Robert Eggers likes to provoke sensations in the viewer that transport him straight into the atmosphere of terror and mental maladjustment that is always present in his films. In the case of “O Farol” (2019), it is not only a question of weaving excellent metaphors on madness; the director wants audiences to push beyond their limits, relying on high-quality cinematic resources such as sound design and photography.
“The Lighthouse” is a nightmare, and even worse if not for those who watch the film, because it’s unclear when an ending can be seen for the cornucopia of haunting imagery that can be screen views. Knowing that he is causing real panic in the public, from which there is no escape, Eggers manages to match Alfred Hitchcock (1899-1980) of “The Birds” (1963) and “Psycho” (1960) , more like this one. from an aesthetic point of view, since they are both in black and white, while elevating their story to the height of the great works of FW Murnau (1888-1931), such as “Nosferatu” (1922) and the centenary “Caminhada Noite “Inside” (1921).
The psychotic personalities of Thomas and Ephraim, each with their very particular obsessions, are evident from the very first take of “The Lighthouse.” Everything is dominated by a thick fog of shadows, in order to convey the idea of the complete indefiniteness in which the characters of Willem Dafoe and Robert Pattinson live, as if, with the possibility of shooting in black and white, Eggers wanted to insinuate to the gray audience, which is neither, but an eternal night yearning for a dawn that never rises. You get to know the day-to-day lives of the two, Thomas, the older sailor played by Dafoe, the head of mission tasked with overseeing the activities of Ephraim, Pattinson – and it’s clear that already in this dramatic arc there are conflicts of a certain depth. . The veteran does not care to be nice to his subordinate, finding a way, when inspecting the heavy cleaning and permanent repairs of the machinery, to clarify that there is no relationship there other than strictly professional . Obviously, the forced proximity between the two, abandoned somewhere in the middle of the ocean, with only New England at the end of the 19th century as a civilization reference, generates episodes of intimacy, albeit artificial and dispensable. As when Thomas addresses Ephraim in falsely endearing terms, which denote his contempt for him, or tells him one of his endless stories, not hesitating to give free rein to the imperatives of his instinct when he feels like it – this which is yet even more outrageous behavior.
All in small subtleties, the plot of “O Farol” uses elements of the fantastic to evoke the presence of evil, of the diabolical element in human life, as in “A Bruxa” (2015): the round of a sweet satan, in the form of a one-eyed seagull, pursuing Ephraim. In the 2015 film, Anya Taylor-Joy’s protagonist Thomasin was also tormented by a toned down (but not so much) version of the devil, who manifested for her by possessing Black Phillip, the family’s black goat, if persuasive that he ends up losing the girl. Regarding the seabird, the bird reveals itself as the serpent to Eve in “Genesis”, challenging Ephraim (“the double”, in ancient Hebrew, that is- i.e. a shrewd and cunning man), to investigate the mysteries behind the habits of the partner, which, as with Thomasin, also does not end well for the underling, in a denouement that harkens back to the Greek myth of Prometheus.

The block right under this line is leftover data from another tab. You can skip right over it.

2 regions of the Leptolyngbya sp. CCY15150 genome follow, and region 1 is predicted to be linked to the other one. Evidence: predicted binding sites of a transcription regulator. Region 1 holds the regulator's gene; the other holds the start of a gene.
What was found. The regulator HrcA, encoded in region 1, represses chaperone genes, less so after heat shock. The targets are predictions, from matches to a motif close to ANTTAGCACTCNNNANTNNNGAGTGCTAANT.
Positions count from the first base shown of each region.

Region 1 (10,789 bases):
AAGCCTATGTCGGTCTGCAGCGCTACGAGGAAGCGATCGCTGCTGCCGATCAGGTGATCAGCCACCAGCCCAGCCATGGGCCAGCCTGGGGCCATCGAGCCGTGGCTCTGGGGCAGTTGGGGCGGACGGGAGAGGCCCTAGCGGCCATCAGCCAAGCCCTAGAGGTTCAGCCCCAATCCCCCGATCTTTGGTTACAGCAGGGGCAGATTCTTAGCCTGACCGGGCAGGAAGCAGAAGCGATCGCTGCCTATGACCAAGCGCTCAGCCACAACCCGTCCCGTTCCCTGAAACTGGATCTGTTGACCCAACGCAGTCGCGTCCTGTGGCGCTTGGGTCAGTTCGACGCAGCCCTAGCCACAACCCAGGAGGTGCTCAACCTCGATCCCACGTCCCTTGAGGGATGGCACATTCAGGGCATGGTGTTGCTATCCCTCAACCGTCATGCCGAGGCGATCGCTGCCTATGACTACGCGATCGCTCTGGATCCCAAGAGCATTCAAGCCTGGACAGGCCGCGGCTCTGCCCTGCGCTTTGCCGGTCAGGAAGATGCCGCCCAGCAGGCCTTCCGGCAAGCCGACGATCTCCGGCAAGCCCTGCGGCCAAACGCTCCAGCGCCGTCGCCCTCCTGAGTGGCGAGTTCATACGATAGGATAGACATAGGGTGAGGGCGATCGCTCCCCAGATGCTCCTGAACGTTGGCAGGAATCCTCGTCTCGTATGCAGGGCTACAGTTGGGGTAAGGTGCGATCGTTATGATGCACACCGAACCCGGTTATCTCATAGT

Duel is also the best word to describe the work of Willem Dafoe and Robert Pattinson, one better than the other. The former protagonist of the “Twilight” saga has shown the discipline necessary to become a performer worthy of the opportunities entrusted to him. Pattinson skids, according to his approach to the dolphin of France, in “The King” (2019), by David Michôd, but he also leaves the viewer asking for more, as evidenced by his remarkable performances in the thriller “The Devil of Every Day” » (2020), directed by Antonio Campos, and “Water for Elephants” (2011), by Francis Lawrence, an inspired romantic drama. Thomas by Willem Dafoe, on the other hand, is one of the great roles of his career. a neurasthenic and repulsive type, but also captivating for its verisimilitude, Dafoe — deservedly consecrated in productions such as “Platoon” (1986), by Oliver Stone, and O Beijo da Mulher Aranha (1985), by Argentinian -Brazilian Hector Babenco (1946-2016) — competes with his colleague, as truly seduced by his characters, offering the public a spectacle worthy of great cinema.
Attack of the senses, nothing is defined in “O Farol”, and this is precisely its asset. Living on an island off the northeast coast of the United States, in a time even darker than ours, should be enough to try to unravel the madness of its protagonists. Going beyond can be a one-way trip.
Direction: Robert Egger